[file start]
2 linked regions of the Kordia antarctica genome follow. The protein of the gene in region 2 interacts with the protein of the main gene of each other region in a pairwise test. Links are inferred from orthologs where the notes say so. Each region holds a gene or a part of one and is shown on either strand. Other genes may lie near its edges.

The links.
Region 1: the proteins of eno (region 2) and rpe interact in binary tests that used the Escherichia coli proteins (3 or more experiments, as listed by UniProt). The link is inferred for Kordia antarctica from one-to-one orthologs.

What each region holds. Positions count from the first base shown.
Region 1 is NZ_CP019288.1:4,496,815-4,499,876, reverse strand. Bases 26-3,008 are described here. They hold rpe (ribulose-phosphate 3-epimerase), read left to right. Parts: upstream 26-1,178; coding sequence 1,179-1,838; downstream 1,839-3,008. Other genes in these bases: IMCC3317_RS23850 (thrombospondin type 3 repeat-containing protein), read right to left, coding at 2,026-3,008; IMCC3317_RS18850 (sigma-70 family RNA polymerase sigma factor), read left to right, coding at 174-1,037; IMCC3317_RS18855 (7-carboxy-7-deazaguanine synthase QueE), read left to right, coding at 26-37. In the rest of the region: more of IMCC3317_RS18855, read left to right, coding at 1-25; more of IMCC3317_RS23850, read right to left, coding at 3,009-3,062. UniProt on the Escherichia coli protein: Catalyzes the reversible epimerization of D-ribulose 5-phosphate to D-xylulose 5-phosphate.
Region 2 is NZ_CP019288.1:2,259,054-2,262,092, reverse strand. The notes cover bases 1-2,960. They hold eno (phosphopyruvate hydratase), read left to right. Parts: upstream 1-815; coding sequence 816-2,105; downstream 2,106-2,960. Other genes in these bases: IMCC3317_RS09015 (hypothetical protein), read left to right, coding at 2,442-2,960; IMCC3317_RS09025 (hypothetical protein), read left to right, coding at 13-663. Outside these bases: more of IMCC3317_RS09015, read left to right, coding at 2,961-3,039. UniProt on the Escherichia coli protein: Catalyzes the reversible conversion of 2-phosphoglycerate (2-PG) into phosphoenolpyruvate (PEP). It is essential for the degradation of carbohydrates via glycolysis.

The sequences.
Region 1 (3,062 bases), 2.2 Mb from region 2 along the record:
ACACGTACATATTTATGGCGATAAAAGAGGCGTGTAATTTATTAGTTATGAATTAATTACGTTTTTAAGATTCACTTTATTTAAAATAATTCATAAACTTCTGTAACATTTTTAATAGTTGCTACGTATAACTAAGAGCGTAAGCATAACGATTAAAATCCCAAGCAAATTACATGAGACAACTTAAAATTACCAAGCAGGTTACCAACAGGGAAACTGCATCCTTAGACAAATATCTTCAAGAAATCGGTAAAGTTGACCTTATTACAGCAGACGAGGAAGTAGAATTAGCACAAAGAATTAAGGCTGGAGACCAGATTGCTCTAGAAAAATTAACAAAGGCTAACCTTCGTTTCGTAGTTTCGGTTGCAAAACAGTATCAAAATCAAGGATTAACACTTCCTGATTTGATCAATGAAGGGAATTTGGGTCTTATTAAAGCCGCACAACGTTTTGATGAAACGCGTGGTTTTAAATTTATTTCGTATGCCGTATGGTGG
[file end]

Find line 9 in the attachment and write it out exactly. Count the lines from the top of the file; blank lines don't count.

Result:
ACACGTACATATTTATGGCGATAAAAGAGGCGTGTAATTTATTAGTTATGAATTAATTACGTTTTTAAGATTCACTTTATTTAAAATAATTCATAAACTTCTGTAACATTTTTAATAGTTGCTACGTATAACTAAGAGCGTAAGCATAACGATTAAAATCCCAAGCAAATTACATGAGACAACTTAAAATTACCAAGCAGGTTACCAACAGGGAAACTGCATCCTTAGACAAATATCTTCAAGAAATCGGTAAAGTTGACCTTATTACAGCAGACGAGGAAGTAGAATTAGCACAAAGAATTAAGGCTGGAGACCAGATTGCTCTAGAAAAATTAACAAAGGCTAACCTTCGTTTCGTAGTTTCGGTTGCAAAACAGTATCAAAATCAAGGATTAACACTTCCTGATTTGATCAATGAAGGGAATTTGGGTCTTATTAAAGCCGCACAACGTTTTGATGAAACGCGTGGTTTTAAATTTATTTCGTATGCCGTATGGTGG